Natelie King - Curator


  • The Lemuria forum at the Melbourne Festival

    The utopian idea of Lemuria is an imaginary, submerged landscape hugging the shoreline between Australia and India. This hypothetical…

  • Shadowlife

    Shadowlife is a significant exhibition that will assist in developing a deeper understanding of contemporary Australian art and the multiplicities of…

  • MCA presents Telling Tales: excursions in narrative form

    Kate Daw narrates memories through a suite of small paintings, a floral wallpaper and typed ink canvases. Her motifs summon domestic interiors…

  • Press Release 2012 – Shadow Life

    The Australian Embassy Bangkok and Bangkok Art and Culture Centre (BACC) proudly present Shadowlife, an exhibition of photography and moving image works by…

  • Utopia presents Intimate Publics

    As social, geo-social and mobile media render the intimate public and the public intimate, what is the impact on art practice and politics? Curated by Utopia—a roving visual arts project for the…

  • Bill Henson in conversation with Natalie King

    Bill Henson held his first solo exhibition at the National Gallery of Victoria in 1975, at the age of 19. Since that time he has become one of Australia’s most celebrated artists.

  • People love to watch: From Mr Rumbold to Julian Assange

    Almost forty years ago, a 1974 episode of the British television comedy Are You Being Served? played out in burlesque many of the problems and possible…

  • Up Close: Carol Jerrems with Larry Clark, Nan Goldin and William Yang

    This publication looks at four of the most influential photographers of the last 40 years, and whose works are steeped in the social, sexual and cultural politics of their time.

  • Hiroshi Sugimoto, Photofile, 2010

    HIROSHI SUGIMOTO: When I was first invited to Sydney I was given a number of potential sites including Pier 2/3, MCA and Cockatoo Island…

  • Accumulation: the aesthetics of waste & recycling

    At the turn of the 20th century, the French photographer Eugène Atget depicted the figure of the chiffonniers, or ragpickers, to reveal the uneven development of capitalist modernity…

  • The material of meaning: Illuminating the art of Joseph Kosuth

    Joseph Kosuth is candid, astute and erudite. At the time of our meeting in Sydney, I was reading Pierre Cabanne’s dialogue with Marcel Duchamp and the latter’s views on the elastic definition…

  • Up Close – Heide Museum of Modern Art

    Up Close traces the significant legacy of Australian photographer Carol Jerrems (1949–1980) and situates her work alongside that of other photo-based artists…

  • Kathy Temin: Forest of memories

    IN 1994, KATHY TEMIN EXHIBITED A Monument to the Birds, a suite of tombstone-like slabs of concrete at the base of a twenty-six-metre-long holly hedge, originally planted as a resting place for birds in…

  • Anastasia Klose with Natalie King

    Natalie King: Can you tell me about the title of your recent exhibition The Happy Artist at Tolarno Galleries in Melbourne?

  • Tacita Dean, Photofile, 2009

    Tacita Dean is renowned for her 16mm films, drawings, photographs and audio recordings that explore time, chance and contingency…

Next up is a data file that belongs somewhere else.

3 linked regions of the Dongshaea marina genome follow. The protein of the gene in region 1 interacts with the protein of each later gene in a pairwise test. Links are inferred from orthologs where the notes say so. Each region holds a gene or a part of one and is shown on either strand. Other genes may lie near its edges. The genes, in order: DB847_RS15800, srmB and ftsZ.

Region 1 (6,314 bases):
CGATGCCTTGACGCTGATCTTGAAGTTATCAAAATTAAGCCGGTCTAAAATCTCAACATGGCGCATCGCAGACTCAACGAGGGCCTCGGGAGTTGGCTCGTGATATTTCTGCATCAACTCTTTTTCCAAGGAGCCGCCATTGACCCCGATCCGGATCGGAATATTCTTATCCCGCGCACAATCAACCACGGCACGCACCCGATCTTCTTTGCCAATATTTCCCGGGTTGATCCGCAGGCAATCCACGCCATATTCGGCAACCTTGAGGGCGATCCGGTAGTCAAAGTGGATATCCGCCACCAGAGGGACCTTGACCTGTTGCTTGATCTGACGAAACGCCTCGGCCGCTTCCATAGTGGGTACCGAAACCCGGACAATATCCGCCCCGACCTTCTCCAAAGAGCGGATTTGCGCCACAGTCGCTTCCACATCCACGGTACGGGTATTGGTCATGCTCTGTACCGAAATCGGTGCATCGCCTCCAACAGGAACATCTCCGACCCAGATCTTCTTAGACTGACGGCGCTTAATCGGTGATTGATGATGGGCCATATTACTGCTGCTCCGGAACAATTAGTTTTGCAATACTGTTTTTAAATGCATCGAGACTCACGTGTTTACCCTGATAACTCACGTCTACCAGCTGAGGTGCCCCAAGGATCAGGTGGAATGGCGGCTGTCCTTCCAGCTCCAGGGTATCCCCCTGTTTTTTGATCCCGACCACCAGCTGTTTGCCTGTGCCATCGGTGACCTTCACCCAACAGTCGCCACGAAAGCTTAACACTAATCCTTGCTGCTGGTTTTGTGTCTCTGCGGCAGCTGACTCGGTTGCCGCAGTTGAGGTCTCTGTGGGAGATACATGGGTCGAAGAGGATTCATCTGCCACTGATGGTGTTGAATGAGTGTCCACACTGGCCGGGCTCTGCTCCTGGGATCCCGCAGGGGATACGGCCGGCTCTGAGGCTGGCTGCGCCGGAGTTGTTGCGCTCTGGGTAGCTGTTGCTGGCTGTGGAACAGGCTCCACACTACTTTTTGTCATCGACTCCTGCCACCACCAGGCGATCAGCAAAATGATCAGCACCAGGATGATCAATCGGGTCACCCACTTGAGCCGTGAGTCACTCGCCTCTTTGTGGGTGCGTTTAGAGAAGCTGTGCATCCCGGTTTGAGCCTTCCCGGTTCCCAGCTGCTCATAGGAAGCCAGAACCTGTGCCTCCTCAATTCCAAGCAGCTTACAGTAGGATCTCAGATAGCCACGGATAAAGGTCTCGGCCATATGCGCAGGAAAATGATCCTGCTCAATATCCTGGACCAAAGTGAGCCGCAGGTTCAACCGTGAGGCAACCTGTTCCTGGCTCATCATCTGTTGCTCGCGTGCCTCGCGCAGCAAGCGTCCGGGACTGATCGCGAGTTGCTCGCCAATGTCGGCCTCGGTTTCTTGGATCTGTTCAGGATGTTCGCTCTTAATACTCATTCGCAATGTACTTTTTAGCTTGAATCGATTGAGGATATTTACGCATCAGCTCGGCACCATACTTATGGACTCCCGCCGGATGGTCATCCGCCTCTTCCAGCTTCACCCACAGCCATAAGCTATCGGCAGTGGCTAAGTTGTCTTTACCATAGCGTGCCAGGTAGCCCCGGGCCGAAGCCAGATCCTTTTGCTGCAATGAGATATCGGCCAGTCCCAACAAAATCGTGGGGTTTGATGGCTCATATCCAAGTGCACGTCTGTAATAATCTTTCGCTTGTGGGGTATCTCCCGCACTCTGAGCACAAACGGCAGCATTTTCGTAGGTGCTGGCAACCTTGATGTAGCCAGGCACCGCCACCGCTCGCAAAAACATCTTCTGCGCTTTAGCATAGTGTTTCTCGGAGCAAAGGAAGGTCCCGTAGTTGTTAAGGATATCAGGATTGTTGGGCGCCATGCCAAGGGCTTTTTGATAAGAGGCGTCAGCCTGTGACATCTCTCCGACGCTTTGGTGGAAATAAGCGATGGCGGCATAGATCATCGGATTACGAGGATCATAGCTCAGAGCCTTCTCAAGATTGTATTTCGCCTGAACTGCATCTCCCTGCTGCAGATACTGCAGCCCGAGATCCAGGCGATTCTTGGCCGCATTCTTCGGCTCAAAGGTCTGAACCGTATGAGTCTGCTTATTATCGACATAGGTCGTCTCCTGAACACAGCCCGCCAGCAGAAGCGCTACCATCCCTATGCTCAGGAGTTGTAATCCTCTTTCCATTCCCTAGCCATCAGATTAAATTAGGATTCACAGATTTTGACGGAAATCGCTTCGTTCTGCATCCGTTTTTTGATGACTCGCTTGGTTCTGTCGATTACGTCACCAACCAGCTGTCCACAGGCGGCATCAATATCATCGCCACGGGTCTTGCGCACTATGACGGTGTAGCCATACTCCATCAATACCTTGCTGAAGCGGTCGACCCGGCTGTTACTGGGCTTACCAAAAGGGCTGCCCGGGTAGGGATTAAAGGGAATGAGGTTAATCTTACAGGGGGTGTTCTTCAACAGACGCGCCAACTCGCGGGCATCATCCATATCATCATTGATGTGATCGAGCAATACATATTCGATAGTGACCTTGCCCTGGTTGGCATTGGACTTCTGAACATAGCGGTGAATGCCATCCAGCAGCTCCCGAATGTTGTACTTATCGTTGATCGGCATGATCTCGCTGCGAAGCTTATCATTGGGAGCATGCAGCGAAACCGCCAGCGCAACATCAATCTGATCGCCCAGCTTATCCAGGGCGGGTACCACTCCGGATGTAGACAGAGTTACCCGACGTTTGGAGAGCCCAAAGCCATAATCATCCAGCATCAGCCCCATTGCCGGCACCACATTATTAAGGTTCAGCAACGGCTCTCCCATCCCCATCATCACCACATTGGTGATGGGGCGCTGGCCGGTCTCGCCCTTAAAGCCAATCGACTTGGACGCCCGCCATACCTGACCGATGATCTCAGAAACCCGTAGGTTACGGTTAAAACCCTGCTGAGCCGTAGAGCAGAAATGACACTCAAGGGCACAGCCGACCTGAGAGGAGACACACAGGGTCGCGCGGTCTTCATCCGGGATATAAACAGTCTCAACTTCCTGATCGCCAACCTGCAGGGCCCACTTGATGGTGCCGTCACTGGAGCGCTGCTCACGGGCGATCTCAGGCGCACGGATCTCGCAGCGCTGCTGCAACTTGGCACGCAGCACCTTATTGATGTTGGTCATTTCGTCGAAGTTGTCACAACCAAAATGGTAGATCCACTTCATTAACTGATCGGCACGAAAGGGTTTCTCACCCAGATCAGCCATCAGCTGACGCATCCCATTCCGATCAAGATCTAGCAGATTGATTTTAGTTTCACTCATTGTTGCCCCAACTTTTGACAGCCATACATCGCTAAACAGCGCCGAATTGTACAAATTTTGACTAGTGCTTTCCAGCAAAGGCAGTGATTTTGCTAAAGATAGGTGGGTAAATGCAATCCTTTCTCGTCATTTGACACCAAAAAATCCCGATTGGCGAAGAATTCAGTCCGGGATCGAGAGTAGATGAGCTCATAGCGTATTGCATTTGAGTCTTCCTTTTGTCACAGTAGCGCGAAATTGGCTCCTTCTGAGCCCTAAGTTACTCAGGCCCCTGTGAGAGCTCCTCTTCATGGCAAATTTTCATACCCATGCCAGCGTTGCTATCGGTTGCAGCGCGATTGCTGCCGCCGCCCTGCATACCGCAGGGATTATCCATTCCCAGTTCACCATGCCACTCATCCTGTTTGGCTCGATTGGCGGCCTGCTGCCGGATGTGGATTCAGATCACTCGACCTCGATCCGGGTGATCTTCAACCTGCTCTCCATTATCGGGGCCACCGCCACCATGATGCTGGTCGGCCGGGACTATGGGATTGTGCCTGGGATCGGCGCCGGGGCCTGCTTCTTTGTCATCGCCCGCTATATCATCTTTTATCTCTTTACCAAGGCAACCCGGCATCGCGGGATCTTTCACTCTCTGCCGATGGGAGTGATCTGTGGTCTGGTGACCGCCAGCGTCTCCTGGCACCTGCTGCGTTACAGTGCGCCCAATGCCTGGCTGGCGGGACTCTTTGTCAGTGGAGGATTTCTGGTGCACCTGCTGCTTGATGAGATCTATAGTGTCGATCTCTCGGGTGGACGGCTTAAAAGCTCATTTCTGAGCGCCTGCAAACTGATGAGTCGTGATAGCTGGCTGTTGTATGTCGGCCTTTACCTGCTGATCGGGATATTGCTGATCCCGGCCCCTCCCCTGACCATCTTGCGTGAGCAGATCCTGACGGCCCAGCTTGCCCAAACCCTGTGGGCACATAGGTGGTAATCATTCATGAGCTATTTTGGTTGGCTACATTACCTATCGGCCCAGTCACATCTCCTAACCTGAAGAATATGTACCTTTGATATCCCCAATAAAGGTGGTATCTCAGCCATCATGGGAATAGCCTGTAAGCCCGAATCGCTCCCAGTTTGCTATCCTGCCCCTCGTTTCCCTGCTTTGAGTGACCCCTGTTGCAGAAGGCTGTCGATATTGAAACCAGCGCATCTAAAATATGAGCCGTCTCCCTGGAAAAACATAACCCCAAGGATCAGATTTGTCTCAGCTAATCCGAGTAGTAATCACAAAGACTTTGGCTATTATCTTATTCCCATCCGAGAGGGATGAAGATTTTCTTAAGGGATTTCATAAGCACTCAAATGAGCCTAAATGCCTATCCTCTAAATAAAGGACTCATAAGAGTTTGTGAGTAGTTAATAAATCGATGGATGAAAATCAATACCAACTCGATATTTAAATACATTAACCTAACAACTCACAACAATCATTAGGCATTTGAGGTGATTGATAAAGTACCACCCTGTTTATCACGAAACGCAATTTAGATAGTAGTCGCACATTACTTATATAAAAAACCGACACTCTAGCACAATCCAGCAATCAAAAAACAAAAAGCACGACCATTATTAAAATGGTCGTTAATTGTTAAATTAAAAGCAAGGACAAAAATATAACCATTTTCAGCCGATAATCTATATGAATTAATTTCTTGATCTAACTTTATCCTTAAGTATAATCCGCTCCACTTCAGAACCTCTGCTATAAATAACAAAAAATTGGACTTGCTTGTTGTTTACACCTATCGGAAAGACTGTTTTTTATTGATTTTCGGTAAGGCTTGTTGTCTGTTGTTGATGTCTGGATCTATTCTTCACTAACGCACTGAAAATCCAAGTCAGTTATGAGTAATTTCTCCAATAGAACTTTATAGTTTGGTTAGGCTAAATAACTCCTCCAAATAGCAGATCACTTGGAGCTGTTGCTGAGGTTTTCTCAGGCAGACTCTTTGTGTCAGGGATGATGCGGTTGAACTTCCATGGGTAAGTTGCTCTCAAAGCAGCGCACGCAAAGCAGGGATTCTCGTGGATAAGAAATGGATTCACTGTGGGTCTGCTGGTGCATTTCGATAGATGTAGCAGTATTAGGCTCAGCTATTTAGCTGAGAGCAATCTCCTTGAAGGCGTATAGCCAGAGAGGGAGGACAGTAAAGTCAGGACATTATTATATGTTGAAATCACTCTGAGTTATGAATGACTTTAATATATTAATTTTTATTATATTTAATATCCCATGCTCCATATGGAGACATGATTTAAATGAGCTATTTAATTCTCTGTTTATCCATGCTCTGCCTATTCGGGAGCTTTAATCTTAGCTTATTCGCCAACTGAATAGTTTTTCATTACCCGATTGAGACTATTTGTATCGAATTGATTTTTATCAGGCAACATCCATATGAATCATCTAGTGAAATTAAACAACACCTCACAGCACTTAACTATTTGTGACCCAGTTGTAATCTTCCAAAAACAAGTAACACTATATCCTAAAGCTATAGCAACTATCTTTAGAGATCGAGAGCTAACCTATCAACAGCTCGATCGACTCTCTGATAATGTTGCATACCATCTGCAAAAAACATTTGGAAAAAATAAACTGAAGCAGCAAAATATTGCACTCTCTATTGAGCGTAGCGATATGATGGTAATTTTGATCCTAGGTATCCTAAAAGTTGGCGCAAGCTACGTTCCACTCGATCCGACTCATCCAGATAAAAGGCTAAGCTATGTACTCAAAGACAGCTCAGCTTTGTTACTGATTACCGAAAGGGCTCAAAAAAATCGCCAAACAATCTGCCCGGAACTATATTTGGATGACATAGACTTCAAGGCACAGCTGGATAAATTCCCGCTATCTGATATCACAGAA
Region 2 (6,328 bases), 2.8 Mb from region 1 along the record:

• There is no future: An interview with Ai Weiwei

    Based in Beijing, Ai Weiwei is one of China’s most prominent artists. Born in 1957, he grew up in exile in the remote desert province of Xinjiang.

  • Carolyn Christov-Bakargiev with Natalie King

    16th Biennale of Sydney, Revolutions – Forms That Turn June – September 2008 Interview with Artistic Director, Carolyn Christov-Bakargiev Natalie King: Can you expand on your theme…

  • Dolls, 2007

    Dolls, mannequins, masks, wigs and costumes are just some of the accoutrements that feature in the unsettling work of Destiny Deacon, Zoe Leonard, Maria Marshall…

  • Interview with Massimiliani Gioni

    Natalie King: in 2002 you set up The Wrong gallery in New York with co-curators Maunzio Cattelan and Ali Subotnick. As the smallest exhibition space in the gallery district of Chelsea…

  • Destiny Deacon – Walk & don’t look blak

    Destiny Deacon: Walk&don’t look blak is the first survey by this leading Australian Indigenous artist to be shown in Japan. Deacon’s international profile includes participating in the Yokohama Triennale…

  • Destiny Deacon: Walk & don’t look blak

    Destiny Deacon: Walk & don’t look blak was the first museum survey exhibition of the work of the Aboriginal Australian artist Destiny Deacon. Spanning 15 years…

  • Supernatural Artificial

    Presenting the work of nine leading Australian artists working in photography and video, Supernatural Artificial was a highly charged and moody exhibition that…

  • Painting: an arcane technology

    Is painting a critique of a disembodied, fractured view of the world? Is painting a symptom of a nostalgic, even regressive approach that yearns…

  • Rosemary Laing: Aero-Zone

    In Aero-zone Laing offered the viewer the opportunity to rethink conventional notions of space and time by presenting the possibility that, rather than existing as fixed…

  • Rapport: Eight Artists from Singapore and Australia

    Rapport was a very early joint exhibition created by leading young curators in Australia and Singapore, inviting four artists from each place to exhibit in a major exhibition…

  • Bad Toys, ACCA

    Bad Toys used the toy as a departure point to examine our adult relationship to childhood and play.

  • Primavera 1994: Young Australian Artists

    Guest Curator Natalie King’s exhibition, investigated the way the MCA’s ensemble of art, architecture and installations orchestrates the visitor’s experience.